Niagara University, January 2010


MCOD Systems Change Process Classroom, Department and University

1. Identifying &

Developing

Change Agent Team

4. Change Planning

& Implementation

2. Determining

System

Readiness

Evaluate,

Renew, &

Redo

3. Assessment &

Benchmarking

Jackson, B. (2005 ). The Theory and Practice of Multicultural Organization Development in Education. In M. Ouellett (Ed.) Teaching Inclusively: Resources for Course, Department and Institutional Change in Higher Education. Stillwater, OK: New Forums Press. (p. 12)

Niagara University, January 2010


Inclusive assessment
Inclusive Assessment Classroom, Department and University

Assessment – the process of gathering information form multiple sources and indicators to make judgments about student learning, achievement, progress and performance.

Niagara University, January 2010


Inclusive planning strategies
Inclusive Planning Strategies Classroom, Department and University

  • Consider if all students are likely to have a background in the material

  • Account for different approaches to learning

  • Anticipate sensitive areas and prepare yourself and students

  • Plan for accommodations for students with disabilities (be familiar with campus services and practices)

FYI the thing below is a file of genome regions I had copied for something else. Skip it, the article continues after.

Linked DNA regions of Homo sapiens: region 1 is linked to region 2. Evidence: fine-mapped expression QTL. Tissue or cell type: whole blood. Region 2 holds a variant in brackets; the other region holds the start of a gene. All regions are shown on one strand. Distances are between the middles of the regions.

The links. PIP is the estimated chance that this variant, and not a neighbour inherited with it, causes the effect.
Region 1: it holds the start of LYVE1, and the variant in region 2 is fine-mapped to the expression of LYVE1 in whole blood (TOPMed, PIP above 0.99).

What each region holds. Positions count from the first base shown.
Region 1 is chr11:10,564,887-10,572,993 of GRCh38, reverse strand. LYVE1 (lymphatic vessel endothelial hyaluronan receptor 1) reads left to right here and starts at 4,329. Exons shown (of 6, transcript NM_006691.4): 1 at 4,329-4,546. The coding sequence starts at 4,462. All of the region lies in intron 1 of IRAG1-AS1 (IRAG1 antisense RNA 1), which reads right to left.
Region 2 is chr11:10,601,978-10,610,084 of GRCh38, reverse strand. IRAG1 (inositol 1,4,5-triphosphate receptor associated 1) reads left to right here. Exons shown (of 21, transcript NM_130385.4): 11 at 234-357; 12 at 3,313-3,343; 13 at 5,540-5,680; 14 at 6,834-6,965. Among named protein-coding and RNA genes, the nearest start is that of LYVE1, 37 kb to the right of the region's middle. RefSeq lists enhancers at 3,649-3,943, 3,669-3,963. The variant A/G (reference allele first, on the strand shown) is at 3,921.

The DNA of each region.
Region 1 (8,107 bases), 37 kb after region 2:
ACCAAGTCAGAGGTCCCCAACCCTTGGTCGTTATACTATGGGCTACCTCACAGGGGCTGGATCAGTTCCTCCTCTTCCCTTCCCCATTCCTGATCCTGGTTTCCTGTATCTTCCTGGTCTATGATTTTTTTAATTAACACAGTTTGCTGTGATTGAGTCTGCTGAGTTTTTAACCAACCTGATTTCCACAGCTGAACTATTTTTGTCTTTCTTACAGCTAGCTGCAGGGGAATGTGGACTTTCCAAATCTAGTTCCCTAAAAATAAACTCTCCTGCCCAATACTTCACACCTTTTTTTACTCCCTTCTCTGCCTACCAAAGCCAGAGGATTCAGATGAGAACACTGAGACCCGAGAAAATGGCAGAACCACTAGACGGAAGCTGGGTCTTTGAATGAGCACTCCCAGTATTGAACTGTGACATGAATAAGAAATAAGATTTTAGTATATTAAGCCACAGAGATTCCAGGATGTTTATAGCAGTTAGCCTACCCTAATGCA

Niagara University, January 2010


Further resources
Further Resources Classroom, Department and University

Adams, M., Bell, L., Griffin, P. (2007). Teaching for Diversity and Social Justice. New York: Routledge. (second edition)

Burgstahler, S., & Cory, R. (2008). Universal Design in Higher Education: From Principles to Practice. Cambridge, MA: Harvard Education.

Fink, L. D., & Fink, A. K. (2009). Designing Courses for Significant Learning: Voices of experience. New directions for teaching and learning, No. 119. San Francisco, CA: Jossey-Bass.

Morey, A. & Kitano, M. K. (1997). Multicultural Course Transformation in Higher Education: A Broader Truth. Boston: Allyn and Bacon.

Ouellett, M. L. (Ed.) (2005). Teaching Inclusively: Resources for Course, Department & Institutional Change in Higher Education. Stillwater, OK: New Forums Press.

Suskie, L. (2004). Assessing Student Learning: A Common Sense guide. Bolton, MA: Anker.

Niagara University, January 2010


The academy is not paradise. But learning is a place where paradise can be created. The classroom, with all its limitations, remains a location of possibility. In that field of possibility we have the opportunity to labor for freedom, to demand of ourselves and our comrades, an openness of mind and heart that allows us to face reality even as we collectively imagine ways to move beyond boundaries, to transgress. This is education as the practice of freedom.

Bell hooks, 1994

Niagara University, January 2010